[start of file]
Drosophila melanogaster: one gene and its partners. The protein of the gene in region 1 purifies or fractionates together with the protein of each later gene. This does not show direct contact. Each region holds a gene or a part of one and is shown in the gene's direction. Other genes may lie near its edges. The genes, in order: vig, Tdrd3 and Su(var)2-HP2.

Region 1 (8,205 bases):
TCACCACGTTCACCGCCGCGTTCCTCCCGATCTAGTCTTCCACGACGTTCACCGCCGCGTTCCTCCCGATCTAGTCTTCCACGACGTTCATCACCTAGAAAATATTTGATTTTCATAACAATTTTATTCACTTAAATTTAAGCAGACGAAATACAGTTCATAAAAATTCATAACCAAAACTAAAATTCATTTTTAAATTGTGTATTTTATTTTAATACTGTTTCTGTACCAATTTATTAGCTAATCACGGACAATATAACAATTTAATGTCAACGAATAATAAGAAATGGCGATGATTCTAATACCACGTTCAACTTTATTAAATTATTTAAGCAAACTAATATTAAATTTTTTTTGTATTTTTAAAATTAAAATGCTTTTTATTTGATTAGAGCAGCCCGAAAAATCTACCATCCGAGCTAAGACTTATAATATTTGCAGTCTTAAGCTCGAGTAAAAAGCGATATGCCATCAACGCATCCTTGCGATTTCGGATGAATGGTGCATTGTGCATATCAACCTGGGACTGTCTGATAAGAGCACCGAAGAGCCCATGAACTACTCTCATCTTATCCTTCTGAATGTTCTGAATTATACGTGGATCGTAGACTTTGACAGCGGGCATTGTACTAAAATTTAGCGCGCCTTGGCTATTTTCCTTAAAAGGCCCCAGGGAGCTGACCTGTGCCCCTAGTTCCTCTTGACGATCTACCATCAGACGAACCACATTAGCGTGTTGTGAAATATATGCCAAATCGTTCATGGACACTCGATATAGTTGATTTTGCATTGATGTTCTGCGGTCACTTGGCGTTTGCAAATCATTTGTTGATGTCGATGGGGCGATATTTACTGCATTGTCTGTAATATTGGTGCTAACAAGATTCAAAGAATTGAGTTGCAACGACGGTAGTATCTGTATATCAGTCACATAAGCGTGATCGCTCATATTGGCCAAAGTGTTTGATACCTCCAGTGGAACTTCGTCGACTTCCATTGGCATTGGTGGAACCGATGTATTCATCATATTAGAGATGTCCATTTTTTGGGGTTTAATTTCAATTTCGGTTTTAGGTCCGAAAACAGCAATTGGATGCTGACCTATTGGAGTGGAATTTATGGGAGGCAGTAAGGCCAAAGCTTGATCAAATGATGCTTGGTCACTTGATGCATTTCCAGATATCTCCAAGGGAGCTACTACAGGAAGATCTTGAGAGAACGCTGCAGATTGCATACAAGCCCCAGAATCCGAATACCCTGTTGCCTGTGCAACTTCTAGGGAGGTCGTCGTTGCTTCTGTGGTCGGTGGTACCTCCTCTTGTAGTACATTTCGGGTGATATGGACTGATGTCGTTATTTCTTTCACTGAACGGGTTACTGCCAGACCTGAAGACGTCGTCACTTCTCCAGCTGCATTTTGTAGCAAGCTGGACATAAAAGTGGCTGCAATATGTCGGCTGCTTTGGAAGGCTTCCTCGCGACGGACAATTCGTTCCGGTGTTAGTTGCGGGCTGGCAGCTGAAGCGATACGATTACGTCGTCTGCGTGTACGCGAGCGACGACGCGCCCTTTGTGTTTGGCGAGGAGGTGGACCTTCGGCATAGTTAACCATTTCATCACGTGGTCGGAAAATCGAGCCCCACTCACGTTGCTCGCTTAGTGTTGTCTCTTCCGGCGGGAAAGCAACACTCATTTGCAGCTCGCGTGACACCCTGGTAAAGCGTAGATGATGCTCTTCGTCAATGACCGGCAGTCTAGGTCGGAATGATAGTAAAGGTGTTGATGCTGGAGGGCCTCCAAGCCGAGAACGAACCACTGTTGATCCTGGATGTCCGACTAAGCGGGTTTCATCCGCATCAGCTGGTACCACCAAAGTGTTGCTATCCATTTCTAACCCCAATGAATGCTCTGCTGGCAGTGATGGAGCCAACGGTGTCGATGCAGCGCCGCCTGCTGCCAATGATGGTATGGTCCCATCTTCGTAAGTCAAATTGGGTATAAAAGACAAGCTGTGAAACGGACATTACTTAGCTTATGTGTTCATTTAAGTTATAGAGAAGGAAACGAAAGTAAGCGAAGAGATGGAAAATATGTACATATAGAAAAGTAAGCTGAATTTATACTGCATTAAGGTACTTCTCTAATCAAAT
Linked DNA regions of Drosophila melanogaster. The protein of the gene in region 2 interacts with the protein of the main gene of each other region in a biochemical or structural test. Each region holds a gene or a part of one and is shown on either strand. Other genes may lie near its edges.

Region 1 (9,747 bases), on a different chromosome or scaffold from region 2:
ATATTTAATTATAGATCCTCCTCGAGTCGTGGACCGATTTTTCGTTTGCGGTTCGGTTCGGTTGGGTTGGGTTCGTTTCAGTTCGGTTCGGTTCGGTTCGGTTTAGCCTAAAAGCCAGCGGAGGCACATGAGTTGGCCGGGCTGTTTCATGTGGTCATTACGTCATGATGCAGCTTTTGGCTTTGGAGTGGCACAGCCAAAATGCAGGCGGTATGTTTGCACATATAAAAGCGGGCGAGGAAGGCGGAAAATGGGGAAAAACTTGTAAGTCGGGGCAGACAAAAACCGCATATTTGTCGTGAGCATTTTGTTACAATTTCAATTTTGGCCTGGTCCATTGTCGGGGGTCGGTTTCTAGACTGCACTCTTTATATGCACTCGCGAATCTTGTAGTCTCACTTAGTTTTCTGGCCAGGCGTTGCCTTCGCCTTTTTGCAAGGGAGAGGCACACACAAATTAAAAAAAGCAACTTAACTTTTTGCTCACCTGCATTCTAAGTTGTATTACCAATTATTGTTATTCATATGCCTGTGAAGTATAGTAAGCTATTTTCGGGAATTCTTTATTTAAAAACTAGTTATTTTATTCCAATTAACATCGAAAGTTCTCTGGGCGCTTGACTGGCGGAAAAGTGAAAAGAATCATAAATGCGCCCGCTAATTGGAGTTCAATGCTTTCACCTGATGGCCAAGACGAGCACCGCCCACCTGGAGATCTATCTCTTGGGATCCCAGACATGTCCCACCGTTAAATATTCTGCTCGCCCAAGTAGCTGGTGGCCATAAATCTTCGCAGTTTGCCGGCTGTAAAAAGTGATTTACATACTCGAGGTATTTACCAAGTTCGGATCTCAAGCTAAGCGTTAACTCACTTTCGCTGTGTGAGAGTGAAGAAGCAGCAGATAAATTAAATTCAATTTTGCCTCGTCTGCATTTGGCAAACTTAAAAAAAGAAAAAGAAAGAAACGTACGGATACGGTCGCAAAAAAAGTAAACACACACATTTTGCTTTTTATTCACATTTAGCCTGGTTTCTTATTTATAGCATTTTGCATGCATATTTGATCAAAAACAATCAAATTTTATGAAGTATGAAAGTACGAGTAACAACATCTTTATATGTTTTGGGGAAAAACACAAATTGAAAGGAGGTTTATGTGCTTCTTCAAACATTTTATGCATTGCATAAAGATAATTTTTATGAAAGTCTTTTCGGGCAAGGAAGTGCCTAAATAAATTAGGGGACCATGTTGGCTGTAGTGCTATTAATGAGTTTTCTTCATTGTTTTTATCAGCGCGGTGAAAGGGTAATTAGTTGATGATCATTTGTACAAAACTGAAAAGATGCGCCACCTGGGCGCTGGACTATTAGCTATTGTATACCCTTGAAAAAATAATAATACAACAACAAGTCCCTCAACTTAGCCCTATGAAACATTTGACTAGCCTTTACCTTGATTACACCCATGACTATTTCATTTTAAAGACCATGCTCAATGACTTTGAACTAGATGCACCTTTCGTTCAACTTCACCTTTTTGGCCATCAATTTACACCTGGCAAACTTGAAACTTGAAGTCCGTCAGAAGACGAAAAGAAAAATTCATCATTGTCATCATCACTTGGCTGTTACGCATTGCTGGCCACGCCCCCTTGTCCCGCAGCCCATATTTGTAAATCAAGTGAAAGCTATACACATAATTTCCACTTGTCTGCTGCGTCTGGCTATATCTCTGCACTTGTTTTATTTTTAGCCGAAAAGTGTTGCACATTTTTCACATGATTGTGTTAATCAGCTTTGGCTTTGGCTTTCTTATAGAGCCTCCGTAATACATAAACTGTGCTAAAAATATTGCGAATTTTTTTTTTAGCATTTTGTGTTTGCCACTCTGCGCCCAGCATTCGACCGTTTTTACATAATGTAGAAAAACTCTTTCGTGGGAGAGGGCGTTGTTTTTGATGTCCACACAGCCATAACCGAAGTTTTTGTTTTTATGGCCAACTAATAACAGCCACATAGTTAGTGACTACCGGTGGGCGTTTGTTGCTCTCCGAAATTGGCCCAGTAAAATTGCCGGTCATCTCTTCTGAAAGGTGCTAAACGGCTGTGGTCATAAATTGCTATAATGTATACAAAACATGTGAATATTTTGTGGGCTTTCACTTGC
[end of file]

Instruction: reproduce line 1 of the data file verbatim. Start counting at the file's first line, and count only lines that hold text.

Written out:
Drosophila melanogaster: one gene and its partners. The protein of the gene in region 1 purifies or fractionates together with the protein of each later gene. This does not show direct contact. Each region holds a gene or a part of one and is shown in the gene's direction. Other genes may lie near its edges. The genes, in order: vig, Tdrd3 and Su(var)2-HP2.